Brad Ebenhoeh:

Awesome, man. Awesome. Well, I'm looking forward to get more details. So yeah. A couple of things. So as we start, like, you know, you have three partners, right? You, Abigail, and Brennan? And so can you kind of help us understand like what you do like how you guys segmented your duties between kind of three co-founders and partners, because a lot of times, brands don't have three people that are in the core operations that you guys have better aura.

Jeremy Cohen:

You know, in the beginning, Abigail was really involved. She basically had this vision and she knew that like as a mom, it was really hard for her to kind of take this to that next stage and try to bring this product to people. That's where Brennan and I came in and we had a background in you know, food and distribution and Brennan in private equity as well. So we we sort of said okay, like we think that this is something to believe in and we threw all of ourselves into it. She was very involved in that beginning of like setting us up to kind of take control and work together. I would say now she's definitely more, she's still involved. She's the kind of the creative heart of the company, she still helps us like reach out to folks. And, you know, was really instrumental as we work through this, like packaging redesign. She's one of those people who's like a serial entrepreneur, you know, so like, her creative juices are always flowing. And it's good to have that that input and balance, like, that's where the bar kind of came from, did come from there, and Brennan and I have been running more of the day-to-day stuff, you know, and I would say I'm more on like the operations side, just working with our co-packer or warehouse shipping and fulfillment, logistics. I also kind of have always taken the Amazon program on and kind of built that up as we've, we've been focused on that since kind of around 2016/2017 when we when we started working with them, and and then Brennan is just like, he's, he's the CEO, but He's our leader, like, just a sales ninja and business development. And, you know, he's someone who's just helping us always just open up these partnerships. And also, I mean, look, we wear a lot of hats, both of us do all those things, too. So I think those were the strengths of, of the team. And I think like, you know, having listened to your other podcasts, like, it's important that you have, if there's partners and people alike a good balance of, you know, talents and ability to work together. And I think with us three, we just like, if you could make a pretty complete person out of the three of us that we would be, we'd be like, great. And so it works really well as we're building the company.

Brad Ebenhoeh:

Yeah, sounds like you guys are very complementary. There's a lot of small brands, I guess, where you guys decided to kind of grow your business, I think more organically, I would say. In regards to you not taking a ton of money, hiring 10 people, growing sales teams, so kind of walk us through the approach that you guys have done, especially the last kind of two, three years, right, and kind of your, your growth plan plus kind of, you know, you guys do wear a lot of hats? And how do you kind of manage that from a pure time capacity standpoint? Right? And when is the next time to hire or whatever?

Jeremy Cohen:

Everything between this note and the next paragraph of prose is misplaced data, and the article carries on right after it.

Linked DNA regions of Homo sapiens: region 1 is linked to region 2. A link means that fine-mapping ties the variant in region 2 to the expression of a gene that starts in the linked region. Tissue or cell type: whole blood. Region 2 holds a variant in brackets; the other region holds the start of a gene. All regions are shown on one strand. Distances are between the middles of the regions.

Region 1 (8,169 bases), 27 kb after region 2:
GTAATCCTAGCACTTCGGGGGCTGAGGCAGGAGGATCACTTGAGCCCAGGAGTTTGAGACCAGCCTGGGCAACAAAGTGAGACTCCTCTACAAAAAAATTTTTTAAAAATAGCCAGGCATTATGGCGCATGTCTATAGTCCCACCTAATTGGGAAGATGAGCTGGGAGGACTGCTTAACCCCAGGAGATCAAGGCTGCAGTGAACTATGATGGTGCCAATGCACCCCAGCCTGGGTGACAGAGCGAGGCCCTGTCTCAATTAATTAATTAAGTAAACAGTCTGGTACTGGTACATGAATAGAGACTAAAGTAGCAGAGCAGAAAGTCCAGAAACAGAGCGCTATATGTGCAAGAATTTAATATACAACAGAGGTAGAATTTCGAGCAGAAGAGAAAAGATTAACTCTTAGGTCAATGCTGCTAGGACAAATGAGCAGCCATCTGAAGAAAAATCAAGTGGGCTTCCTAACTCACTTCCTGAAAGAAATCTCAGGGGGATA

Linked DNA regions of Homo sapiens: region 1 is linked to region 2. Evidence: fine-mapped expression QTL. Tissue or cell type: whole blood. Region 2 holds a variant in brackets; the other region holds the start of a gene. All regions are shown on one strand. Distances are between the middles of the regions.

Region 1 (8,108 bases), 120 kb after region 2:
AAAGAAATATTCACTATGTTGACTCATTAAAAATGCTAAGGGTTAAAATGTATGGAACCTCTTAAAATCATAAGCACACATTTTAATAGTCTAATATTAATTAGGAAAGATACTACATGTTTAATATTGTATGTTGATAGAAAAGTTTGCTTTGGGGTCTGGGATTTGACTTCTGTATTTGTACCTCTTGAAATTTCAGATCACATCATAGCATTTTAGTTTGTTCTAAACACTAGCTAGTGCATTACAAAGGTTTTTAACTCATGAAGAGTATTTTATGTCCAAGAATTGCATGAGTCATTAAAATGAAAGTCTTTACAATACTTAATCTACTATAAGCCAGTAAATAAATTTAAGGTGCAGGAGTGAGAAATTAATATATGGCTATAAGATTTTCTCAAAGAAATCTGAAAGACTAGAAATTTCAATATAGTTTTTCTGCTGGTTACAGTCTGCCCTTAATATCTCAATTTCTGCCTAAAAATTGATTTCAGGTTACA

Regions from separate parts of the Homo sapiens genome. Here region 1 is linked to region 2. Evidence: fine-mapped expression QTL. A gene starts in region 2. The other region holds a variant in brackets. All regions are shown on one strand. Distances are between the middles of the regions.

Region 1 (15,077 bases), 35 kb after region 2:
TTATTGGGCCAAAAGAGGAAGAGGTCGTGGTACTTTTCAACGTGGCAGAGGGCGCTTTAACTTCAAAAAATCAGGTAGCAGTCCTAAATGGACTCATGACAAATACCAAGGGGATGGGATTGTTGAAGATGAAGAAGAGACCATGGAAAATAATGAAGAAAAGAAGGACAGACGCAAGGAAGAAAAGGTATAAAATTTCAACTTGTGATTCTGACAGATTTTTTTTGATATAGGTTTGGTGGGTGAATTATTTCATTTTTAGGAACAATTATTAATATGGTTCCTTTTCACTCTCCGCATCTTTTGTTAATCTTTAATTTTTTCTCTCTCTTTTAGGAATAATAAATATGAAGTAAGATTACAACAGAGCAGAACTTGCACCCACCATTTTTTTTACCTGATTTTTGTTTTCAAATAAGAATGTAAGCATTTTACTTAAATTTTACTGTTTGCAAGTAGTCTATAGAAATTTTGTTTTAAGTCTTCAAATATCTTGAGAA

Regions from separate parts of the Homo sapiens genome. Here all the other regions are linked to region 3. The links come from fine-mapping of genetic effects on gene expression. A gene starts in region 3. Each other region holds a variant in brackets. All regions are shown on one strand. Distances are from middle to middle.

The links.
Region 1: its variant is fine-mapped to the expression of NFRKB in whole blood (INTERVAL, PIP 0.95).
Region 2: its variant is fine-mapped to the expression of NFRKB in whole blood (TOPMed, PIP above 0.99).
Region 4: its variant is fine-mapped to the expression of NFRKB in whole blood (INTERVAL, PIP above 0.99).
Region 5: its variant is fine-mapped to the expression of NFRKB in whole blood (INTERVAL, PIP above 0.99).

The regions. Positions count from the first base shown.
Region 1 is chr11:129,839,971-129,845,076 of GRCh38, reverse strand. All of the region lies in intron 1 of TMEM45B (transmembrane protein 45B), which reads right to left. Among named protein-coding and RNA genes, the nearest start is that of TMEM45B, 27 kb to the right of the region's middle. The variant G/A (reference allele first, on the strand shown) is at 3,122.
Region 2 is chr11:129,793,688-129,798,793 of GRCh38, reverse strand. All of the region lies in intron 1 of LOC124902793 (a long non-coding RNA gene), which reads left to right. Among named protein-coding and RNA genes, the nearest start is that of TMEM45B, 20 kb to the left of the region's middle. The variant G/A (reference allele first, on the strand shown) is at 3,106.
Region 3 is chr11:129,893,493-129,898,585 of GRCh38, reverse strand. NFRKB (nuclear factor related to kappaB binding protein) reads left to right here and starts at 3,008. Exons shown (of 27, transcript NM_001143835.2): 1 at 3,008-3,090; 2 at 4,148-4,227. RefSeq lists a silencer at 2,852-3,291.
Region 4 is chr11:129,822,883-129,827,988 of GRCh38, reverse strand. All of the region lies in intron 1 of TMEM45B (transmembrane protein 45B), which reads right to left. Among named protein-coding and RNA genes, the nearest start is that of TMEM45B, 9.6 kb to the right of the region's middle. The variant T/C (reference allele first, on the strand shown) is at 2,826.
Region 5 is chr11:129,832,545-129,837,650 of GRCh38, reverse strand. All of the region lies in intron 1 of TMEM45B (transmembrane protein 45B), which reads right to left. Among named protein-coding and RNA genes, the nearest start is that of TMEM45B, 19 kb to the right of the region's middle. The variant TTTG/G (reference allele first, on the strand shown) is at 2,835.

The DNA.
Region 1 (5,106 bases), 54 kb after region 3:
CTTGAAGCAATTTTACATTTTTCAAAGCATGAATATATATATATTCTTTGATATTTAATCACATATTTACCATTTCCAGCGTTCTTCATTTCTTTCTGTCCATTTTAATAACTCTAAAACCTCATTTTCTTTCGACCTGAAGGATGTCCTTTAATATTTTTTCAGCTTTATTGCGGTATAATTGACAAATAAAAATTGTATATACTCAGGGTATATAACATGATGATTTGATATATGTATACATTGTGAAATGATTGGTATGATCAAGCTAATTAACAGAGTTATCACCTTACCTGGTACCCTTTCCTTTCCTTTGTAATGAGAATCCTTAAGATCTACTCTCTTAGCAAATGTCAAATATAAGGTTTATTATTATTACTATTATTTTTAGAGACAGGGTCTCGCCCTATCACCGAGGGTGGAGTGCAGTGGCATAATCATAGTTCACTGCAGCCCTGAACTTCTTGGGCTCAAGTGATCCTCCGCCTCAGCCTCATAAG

Yeah, I mean, it's funny, like listening to other brands, you know, there are people that are incredibly dialed in on that grand vision that raise money that built these teams. And, you know, we've really kind of done things in a completely different way. I think for us, like our motto has always been when other people zig we try to zag. And that also comes from the fact that Brennan and I met working at like a kind of a boutique, early stage food distributor. So we were taking brands that were like Abigail's. And that's actually how we met her. He's really passionate, early stage food companies at the time, this was like about 10 years ago now that you incubated in Whole Foods like that was the way that brands, food brands launched, you know, you, you'd make a regional introduction, and you'd go from there. And we know we had a front row seat to sort of the challenges of, we'd like UNFI and KeHE and like these bigger, you know, the cost of doing business with these retailers and distributors. And so when we took over, we've always had a bootstrapped approach. And we basically did direct wholesale across the country, we worked with, like Earth Bar, Equinox, you know, yoga studios, we tried to go direct, you know, we worked with like, like, we went to Netflix headquarters and office and food service. And we tried to kind of cut out the middleman because our product was the focus, it was all about, like product quality. And we still haven't raised any money. So for us, like, you know, six, seven years into this, we've done things a lot differently. And there are moments where I think like, it would be nice to have a little bit more support, and we're trying to kind of build that out and bring in those layers. But it's also allowed us as we've built this different model, it's like a hybrid distribution model, where we go, we go direct, we kind of control the distribution. Before COVID, we were in about 2,000-3,000 little accounts across the country. As far as doors went, our business shifted, we had to kind of become more of a direct to consumer company, to kind of weather that storm. But it's certainly like, it's definitely like to to not be in a grocery store or major grocery chain and to have kind of the revenue that we have and the traction, it's it's really not something that's conventional, it's not something you see.